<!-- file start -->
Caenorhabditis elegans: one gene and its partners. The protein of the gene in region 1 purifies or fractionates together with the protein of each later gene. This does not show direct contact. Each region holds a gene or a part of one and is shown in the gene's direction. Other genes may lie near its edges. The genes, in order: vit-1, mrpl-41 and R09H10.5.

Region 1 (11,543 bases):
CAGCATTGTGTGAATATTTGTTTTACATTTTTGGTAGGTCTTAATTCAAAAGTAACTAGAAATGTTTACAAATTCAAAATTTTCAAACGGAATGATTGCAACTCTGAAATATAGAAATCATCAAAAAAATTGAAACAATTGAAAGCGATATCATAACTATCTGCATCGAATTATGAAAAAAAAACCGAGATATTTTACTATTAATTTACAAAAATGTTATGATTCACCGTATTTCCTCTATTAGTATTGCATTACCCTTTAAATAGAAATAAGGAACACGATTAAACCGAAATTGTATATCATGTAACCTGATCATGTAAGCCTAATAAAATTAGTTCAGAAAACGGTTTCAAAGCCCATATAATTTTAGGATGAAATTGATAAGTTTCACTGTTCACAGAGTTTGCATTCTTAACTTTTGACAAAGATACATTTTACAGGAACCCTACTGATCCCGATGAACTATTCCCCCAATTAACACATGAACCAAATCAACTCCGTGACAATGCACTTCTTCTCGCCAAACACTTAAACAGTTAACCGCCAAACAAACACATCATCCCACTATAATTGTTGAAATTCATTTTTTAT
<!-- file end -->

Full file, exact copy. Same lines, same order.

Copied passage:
Caenorhabditis elegans: one gene and its partners. The protein of the gene in region 1 purifies or fractionates together with the protein of each later gene. This does not show direct contact. Each region holds a gene or a part of one and is shown in the gene's direction. Other genes may lie near its edges. The genes, in order: vit-1, mrpl-41 and R09H10.5.

Region 1 (11,543 bases):
CAGCATTGTGTGAATATTTGTTTTACATTTTTGGTAGGTCTTAATTCAAAAGTAACTAGAAATGTTTACAAATTCAAAATTTTCAAACGGAATGATTGCAACTCTGAAATATAGAAATCATCAAAAAAATTGAAACAATTGAAAGCGATATCATAACTATCTGCATCGAATTATGAAAAAAAAACCGAGATATTTTACTATTAATTTACAAAAATGTTATGATTCACCGTATTTCCTCTATTAGTATTGCATTACCCTTTAAATAGAAATAAGGAACACGATTAAACCGAAATTGTATATCATGTAACCTGATCATGTAAGCCTAATAAAATTAGTTCAGAAAACGGTTTCAAAGCCCATATAATTTTAGGATGAAATTGATAAGTTTCACTGTTCACAGAGTTTGCATTCTTAACTTTTGACAAAGATACATTTTACAGGAACCCTACTGATCCCGATGAACTATTCCCCCAATTAACACATGAACCAAATCAACTCCGTGACAATGCACTTCTTCTCGCCAAACACTTAAACAGTTAACCGCCAAACAAACACATCATCCCACTATAATTGTTGAAATTCATTTTTTAT